Next stop was Bahia Salinas del Sur on the south eastern corner of the island. We were a little anxious as we had just heard on the VHF radio that military practice was about to begin and Sim and I weren’t sure if the lat and long we had taken down of the area we were supposed to avoid was correct.  But we carried on anyway and figured (hoped) they would call us if we got in their way. (I thought they had stop target practice….maybe they still do it out to sea). We pulled into Salinas del Sur in one piece. It’s a beautiful big bay with white sandy beaches.  One thing we have noticed sailing along the coast are the amount of pristine beaches devoid of anything other than signs posted every 20m that were too far away for us to read.  Coming into Salinas del Sur we noticed the same signs on the beach. This time we could read the danger signs in Spanish and English with the skull and cross bones and bomb pictures making it perfectly clear we were not to go any further than the beach. I guess that is why so many beaches are empty if you can only access them by sea. We anchored in the middle of the bay and went snorkelling.  Under the water were remnants of things that once went bang! Large bits of shrapnel and an old yacht that had obviously been used as target practice; it was kind of eerie.  Despite the beauty of the bay I felt the solitude.  That afternoon another announcement was made on the VHF, this time telling us to keep a mile off a certain location to stay clear of unexploded explosives.  I think we both felt it was time to move on to Culebra.
Bombed wreck underwater!

Monday, May 7, 2012

Underwater Wonders

Manatees in Salinas, PR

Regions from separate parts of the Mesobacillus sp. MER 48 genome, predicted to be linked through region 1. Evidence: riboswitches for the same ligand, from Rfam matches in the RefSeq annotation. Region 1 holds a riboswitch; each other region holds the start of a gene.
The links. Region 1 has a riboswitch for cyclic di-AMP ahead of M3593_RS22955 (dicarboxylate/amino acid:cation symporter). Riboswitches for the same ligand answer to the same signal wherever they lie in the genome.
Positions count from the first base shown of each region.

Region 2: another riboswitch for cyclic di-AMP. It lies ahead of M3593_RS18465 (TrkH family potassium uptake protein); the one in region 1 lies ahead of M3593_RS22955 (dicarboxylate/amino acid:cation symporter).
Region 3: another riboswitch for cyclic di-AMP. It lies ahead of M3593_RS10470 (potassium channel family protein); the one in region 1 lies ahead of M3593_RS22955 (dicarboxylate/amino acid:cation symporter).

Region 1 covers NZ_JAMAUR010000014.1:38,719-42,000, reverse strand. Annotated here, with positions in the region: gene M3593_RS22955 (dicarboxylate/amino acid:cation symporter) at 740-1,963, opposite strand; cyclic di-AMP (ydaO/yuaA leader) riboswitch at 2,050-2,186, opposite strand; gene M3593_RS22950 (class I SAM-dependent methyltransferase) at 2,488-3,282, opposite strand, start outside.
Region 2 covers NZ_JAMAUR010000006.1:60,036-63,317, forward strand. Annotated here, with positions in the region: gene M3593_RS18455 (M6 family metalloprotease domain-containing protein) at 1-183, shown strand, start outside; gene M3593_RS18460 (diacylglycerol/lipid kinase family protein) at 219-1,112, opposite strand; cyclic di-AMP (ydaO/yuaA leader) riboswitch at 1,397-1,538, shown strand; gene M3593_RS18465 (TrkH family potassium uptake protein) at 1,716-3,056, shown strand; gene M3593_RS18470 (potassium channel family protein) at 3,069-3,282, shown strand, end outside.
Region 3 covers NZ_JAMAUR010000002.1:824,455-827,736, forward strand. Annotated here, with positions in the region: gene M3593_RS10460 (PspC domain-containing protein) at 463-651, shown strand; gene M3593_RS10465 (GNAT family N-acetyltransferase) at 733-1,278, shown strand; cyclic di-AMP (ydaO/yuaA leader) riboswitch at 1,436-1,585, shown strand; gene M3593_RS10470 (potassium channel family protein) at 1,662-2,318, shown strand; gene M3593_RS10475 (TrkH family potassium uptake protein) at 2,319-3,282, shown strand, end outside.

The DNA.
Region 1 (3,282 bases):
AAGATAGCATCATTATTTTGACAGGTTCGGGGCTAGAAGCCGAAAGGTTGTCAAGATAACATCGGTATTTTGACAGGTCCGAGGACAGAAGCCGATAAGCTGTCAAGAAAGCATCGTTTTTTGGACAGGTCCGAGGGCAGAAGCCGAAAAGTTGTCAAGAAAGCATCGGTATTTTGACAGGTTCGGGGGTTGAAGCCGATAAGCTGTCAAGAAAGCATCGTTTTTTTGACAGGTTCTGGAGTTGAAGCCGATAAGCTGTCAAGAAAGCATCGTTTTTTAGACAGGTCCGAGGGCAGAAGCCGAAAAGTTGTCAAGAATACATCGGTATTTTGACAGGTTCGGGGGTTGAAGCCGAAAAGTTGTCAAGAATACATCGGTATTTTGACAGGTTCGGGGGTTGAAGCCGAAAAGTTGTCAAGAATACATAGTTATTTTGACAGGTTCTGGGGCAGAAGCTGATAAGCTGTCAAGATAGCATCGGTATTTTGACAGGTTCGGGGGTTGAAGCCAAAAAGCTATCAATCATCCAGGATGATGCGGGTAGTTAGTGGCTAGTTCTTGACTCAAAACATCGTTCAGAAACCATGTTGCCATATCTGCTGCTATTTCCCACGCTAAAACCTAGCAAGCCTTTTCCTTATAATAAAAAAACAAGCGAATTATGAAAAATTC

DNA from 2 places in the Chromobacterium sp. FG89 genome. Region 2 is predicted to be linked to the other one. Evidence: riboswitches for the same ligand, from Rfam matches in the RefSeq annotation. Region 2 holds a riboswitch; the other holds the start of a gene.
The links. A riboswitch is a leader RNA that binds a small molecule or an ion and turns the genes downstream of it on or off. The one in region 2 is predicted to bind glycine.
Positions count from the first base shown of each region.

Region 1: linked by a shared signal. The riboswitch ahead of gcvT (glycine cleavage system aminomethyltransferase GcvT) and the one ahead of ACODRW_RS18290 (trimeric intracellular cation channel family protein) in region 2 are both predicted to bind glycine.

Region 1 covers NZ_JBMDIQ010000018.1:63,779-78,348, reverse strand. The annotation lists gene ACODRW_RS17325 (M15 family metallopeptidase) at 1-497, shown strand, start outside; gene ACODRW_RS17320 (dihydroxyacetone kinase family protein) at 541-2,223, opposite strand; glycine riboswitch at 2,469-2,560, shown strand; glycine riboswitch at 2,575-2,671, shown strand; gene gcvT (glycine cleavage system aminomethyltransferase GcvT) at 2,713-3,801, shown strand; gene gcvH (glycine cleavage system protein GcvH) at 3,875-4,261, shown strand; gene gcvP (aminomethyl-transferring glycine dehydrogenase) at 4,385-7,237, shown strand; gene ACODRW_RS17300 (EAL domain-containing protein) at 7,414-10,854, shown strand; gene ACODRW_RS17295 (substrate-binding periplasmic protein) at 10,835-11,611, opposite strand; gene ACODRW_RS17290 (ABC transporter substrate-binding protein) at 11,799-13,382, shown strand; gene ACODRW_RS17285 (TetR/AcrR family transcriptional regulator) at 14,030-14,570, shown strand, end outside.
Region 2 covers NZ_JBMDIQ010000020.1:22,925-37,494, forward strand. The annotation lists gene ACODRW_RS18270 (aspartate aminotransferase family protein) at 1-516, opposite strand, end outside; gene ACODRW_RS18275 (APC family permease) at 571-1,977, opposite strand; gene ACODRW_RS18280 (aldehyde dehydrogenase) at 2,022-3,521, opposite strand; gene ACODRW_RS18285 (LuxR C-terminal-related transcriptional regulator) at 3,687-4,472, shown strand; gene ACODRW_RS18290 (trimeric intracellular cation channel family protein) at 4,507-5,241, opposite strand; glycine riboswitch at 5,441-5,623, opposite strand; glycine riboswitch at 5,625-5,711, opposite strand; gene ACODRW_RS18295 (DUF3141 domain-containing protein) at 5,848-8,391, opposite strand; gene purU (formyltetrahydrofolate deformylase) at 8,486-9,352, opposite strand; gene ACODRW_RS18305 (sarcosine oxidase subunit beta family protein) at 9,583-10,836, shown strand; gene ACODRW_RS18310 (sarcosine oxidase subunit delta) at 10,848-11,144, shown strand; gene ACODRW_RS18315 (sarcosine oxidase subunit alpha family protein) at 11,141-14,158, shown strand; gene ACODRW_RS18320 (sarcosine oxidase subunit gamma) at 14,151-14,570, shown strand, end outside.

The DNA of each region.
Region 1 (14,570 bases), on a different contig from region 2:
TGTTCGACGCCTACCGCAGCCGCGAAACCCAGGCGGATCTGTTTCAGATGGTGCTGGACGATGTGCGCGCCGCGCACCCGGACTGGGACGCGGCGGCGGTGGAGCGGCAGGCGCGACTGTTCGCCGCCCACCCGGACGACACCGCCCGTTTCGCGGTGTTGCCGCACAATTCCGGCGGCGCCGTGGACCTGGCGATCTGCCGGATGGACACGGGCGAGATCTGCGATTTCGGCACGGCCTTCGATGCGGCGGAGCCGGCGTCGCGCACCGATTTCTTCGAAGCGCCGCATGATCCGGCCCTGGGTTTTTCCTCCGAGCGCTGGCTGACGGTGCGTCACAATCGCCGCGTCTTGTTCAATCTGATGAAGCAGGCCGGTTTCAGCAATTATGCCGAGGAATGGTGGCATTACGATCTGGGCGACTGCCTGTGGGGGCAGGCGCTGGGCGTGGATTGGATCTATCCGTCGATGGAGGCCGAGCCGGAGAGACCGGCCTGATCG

On the morning of the day that the winds had settled down enough for us to leave Salinas, we re-anchored in the entrance to the bay where the mangrove water had better visibility for Sim to clean the eco system that was growing on the bottom of our boat.  He donned his snorkel and mask and slipped in to the water with strict instructions for me to keep watch as we had been told that the manatees (seacows) like to come and see what you are up to.  Sure enough ten minutes later I heard a splash in the tranquil water and saw the wide flat tail of a manatee disappear below the surface. I told Sim who swiftly made an exit out of the water. (he was scared)  For despite the gentle reputations of these giant aquatic creatures he didn’t fancy one brushing up against him, especially as it seemed to be a mother with a pup and visibility was about 1ft.  It was amazing to watch these animals that were at least as long as Sim if not more and twice as wide, with their curiosity of the boat and their natural affection for each other.  They constantly played and frolicked and nuzzled each other tenderly and I wish I’d had the courage to jump in with them. But I didn’t.  It’s a shame their population are dwindling with the ever growing presence of marine traffic and their unassuming and slow manner that all too often has them in the path of a fast spinning propeller.
Green Beach, Vieques, PR

Sand Dollar
Hermit Crab in Conch Shell